>li>Avoid eating too much red meat and any overcooked red meat. Overcooked red meat kick starts the oxidation process of the meat (kind of like eating radioactive meat). This is also true for any overcooked food, or food cooked in low smoke point oils such as canola-, corn-, or soy oil. As the oil is heated, it is oxidized and is immediately considered rancid.
- Avoid foods that you are allergic to or have intolerances to.
- Avoid Too much exercise – exercising for more than one hour a day, or frequently doing intense exercise (Hit training). Symptoms of over training include
- suffer from aches and pains
- don’t feel like exercising
- disturbed sleep
- sore muscles
- change in appetite
- keep injuring yourself (keep breaking down muscle tissue without a recovery period) tired so form is poor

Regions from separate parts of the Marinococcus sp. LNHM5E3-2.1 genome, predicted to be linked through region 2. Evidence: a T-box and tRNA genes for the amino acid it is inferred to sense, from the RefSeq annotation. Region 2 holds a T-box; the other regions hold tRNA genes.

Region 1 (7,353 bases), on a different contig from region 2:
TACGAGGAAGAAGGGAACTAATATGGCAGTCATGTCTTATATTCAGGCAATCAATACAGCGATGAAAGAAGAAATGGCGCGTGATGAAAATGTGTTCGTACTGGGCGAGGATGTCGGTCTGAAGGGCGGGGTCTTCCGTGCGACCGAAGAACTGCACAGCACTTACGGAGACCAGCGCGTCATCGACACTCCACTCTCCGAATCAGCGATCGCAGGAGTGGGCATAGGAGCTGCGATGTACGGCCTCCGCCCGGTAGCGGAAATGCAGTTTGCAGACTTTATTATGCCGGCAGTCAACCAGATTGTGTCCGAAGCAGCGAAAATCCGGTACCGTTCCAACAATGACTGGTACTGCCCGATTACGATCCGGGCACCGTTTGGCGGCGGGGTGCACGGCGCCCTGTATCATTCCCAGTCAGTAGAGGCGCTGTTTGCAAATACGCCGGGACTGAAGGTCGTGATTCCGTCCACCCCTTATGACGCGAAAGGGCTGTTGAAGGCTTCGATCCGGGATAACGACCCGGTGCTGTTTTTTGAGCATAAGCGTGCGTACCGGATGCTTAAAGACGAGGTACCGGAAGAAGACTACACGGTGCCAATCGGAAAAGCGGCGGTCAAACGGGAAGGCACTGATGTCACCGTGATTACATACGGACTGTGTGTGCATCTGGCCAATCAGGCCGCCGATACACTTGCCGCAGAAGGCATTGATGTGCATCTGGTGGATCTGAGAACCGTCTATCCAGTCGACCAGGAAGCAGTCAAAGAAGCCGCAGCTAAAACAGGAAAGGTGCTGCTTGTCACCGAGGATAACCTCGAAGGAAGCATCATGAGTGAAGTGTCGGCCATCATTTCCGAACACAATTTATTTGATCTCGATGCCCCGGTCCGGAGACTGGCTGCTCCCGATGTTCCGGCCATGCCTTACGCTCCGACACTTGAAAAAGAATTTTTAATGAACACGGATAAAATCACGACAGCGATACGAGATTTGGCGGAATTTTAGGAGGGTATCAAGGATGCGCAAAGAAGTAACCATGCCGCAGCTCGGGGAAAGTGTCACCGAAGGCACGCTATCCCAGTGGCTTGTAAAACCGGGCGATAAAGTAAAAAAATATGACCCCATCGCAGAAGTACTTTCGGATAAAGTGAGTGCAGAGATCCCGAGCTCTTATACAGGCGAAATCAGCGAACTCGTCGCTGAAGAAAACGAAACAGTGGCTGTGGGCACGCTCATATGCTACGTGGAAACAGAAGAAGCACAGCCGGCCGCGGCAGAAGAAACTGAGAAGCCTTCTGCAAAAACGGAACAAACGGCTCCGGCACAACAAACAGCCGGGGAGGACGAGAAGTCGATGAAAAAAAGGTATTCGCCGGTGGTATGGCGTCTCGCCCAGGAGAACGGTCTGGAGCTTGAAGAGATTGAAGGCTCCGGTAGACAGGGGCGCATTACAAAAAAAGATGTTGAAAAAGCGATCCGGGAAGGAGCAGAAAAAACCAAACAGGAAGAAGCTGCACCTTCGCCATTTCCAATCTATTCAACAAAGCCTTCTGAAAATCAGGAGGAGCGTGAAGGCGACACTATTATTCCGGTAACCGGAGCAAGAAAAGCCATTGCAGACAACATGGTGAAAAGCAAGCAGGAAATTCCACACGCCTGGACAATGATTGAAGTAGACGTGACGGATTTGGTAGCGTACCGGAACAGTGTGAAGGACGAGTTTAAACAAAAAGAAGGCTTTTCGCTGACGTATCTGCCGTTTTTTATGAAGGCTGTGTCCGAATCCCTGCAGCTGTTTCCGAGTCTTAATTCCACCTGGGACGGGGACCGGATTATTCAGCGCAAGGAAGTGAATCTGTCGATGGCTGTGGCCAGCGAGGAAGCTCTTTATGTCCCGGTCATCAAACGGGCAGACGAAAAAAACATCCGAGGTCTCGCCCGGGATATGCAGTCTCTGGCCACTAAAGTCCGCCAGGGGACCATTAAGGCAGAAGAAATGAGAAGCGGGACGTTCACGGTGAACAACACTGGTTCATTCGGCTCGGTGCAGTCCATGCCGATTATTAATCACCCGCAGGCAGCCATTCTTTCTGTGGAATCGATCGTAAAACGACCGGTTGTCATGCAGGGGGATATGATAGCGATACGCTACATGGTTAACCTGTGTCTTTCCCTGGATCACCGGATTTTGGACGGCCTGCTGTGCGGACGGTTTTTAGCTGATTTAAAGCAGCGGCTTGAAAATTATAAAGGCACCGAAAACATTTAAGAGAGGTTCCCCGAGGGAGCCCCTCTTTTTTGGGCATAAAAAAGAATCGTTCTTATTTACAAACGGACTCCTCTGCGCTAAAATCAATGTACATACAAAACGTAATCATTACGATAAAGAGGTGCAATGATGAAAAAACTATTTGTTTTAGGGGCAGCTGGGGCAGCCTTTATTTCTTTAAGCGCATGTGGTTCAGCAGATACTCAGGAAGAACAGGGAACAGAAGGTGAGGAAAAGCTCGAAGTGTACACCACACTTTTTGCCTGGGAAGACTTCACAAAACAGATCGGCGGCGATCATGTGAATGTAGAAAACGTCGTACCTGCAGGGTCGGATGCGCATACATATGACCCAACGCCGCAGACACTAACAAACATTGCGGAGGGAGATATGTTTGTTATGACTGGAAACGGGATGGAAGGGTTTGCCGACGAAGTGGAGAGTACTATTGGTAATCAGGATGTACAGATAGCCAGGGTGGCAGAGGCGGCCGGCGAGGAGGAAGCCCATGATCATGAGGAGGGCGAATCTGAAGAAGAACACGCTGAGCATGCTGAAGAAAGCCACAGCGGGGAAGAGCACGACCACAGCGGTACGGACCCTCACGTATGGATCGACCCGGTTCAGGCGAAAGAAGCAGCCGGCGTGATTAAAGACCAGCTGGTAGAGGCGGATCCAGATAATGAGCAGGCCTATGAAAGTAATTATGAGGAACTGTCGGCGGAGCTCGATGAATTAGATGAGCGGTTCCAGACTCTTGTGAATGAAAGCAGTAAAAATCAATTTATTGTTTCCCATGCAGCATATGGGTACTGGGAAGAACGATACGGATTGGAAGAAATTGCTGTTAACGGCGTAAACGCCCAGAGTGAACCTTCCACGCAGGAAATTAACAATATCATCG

- Although it is impossible to avoid, try to decrease your contact with chemicals. Any chemical that is not naturally occurring in our bodies is considered foreign and will react with our chemical composition creating free radical chain reactions. Our body also has to process and detox these chemicals.
- Heavy Metals
- Try to reduce your radiation exposure. We are surrounded by radio frequencies like cell phone towers, cellular calls, wifi signals, wireless devices on a day to day basis. Here are some ideas on how to reduce exposure: